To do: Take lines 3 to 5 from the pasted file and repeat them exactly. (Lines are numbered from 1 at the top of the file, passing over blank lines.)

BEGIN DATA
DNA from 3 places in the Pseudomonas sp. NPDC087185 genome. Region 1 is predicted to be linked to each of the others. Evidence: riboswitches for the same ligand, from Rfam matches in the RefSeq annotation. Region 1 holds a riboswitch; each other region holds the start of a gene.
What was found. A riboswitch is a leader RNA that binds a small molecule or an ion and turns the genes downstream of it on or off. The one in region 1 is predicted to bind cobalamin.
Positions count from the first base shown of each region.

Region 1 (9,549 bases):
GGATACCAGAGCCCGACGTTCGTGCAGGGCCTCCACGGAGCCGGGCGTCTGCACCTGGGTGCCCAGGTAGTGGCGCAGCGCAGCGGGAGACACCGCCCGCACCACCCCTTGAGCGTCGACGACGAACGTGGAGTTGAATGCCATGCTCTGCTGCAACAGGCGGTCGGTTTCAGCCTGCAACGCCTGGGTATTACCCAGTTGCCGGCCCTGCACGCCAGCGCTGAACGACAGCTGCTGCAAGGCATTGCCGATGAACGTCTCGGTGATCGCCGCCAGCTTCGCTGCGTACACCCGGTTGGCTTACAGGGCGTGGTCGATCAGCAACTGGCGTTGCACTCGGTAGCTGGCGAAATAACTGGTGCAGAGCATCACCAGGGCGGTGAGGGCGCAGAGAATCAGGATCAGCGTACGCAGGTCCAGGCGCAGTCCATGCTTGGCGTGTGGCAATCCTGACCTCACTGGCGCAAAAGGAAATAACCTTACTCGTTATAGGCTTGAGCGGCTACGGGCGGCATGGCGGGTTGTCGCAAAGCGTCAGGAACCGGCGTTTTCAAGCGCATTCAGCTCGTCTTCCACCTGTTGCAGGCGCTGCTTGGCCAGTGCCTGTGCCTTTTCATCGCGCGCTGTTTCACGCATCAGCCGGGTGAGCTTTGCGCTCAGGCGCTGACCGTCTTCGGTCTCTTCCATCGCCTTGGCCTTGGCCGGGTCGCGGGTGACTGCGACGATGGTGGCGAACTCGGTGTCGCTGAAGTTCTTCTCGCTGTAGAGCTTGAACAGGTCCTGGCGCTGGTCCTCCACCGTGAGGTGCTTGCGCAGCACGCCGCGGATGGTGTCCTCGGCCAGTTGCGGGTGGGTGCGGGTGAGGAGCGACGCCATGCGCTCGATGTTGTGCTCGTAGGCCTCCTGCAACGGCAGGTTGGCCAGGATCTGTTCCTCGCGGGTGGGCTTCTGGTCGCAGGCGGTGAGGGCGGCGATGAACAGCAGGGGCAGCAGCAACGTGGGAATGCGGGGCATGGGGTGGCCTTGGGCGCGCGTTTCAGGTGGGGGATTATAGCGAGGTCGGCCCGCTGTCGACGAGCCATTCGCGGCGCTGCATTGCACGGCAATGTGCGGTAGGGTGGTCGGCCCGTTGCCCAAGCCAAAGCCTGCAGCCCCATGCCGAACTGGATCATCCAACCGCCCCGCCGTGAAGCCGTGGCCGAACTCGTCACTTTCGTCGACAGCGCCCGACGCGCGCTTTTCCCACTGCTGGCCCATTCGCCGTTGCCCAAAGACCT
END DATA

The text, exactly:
Positions count from the first base shown of each region.

Region 1 (9,549 bases):
GGATACCAGAGCCCGACGTTCGTGCAGGGCCTCCACGGAGCCGGGCGTCTGCACCTGGGTGCCCAGGTAGTGGCGCAGCGCAGCGGGAGACACCGCCCGCACCACCCCTTGAGCGTCGACGACGAACGTGGAGTTGAATGCCATGCTCTGCTGCAACAGGCGGTCGGTTTCAGCCTGCAACGCCTGGGTATTACCCAGTTGCCGGCCCTGCACGCCAGCGCTGAACGACAGCTGCTGCAAGGCATTGCCGATGAACGTCTCGGTGATCGCCGCCAGCTTCGCTGCGTACACCCGGTTGGCTTACAGGGCGTGGTCGATCAGCAACTGGCGTTGCACTCGGTAGCTGGCGAAATAACTGGTGCAGAGCATCACCAGGGCGGTGAGGGCGCAGAGAATCAGGATCAGCGTACGCAGGTCCAGGCGCAGTCCATGCTTGGCGTGTGGCAATCCTGACCTCACTGGCGCAAAAGGAAATAACCTTACTCGTTATAGGCTTGAGCGGCTACGGGCGGCATGGCGGGTTGTCGCAAAGCGTCAGGAACCGGCGTTTTCAAGCGCATTCAGCTCGTCTTCCACCTGTTGCAGGCGCTGCTTGGCCAGTGCCTGTGCCTTTTCATCGCGCGCTGTTTCACGCATCAGCCGGGTGAGCTTTGCGCTCAGGCGCTGACCGTCTTCGGTCTCTTCCATCGCCTTGGCCTTGGCCGGGTCGCGGGTGACTGCGACGATGGTGGCGAACTCGGTGTCGCTGAAGTTCTTCTCGCTGTAGAGCTTGAACAGGTCCTGGCGCTGGTCCTCCACCGTGAGGTGCTTGCGCAGCACGCCGCGGATGGTGTCCTCGGCCAGTTGCGGGTGGGTGCGGGTGAGGAGCGACGCCATGCGCTCGATGTTGTGCTCGTAGGCCTCCTGCAACGGCAGGTTGGCCAGGATCTGTTCCTCGCGGGTGGGCTTCTGGTCGCAGGCGGTGAGGGCGGCGATGAACAGCAGGGGCAGCAGCAACGTGGGAATGCGGGGCATGGGGTGGCCTTGGGCGCGCGTTTCAGGTGGGGGATTATAGCGAGGTCGGCCCGCTGTCGACGAGCCATTCGCGGCGCTGCATTGCACGGCAATGTGCGGTAGGGTGGTCGGCCCGTTGCCCAAGCCAAAGCCTGCAGCCCCATGCCGAACTGGATCATCCAACCGCCCCGCCGTGAAGCCGTGGCCGAACTCGTCACTTTCGTCGACAGCGCCCGACGCGCGCTTTTCCCACTGCTGGCCCATTCGCCGTTGCCCAAAGACCT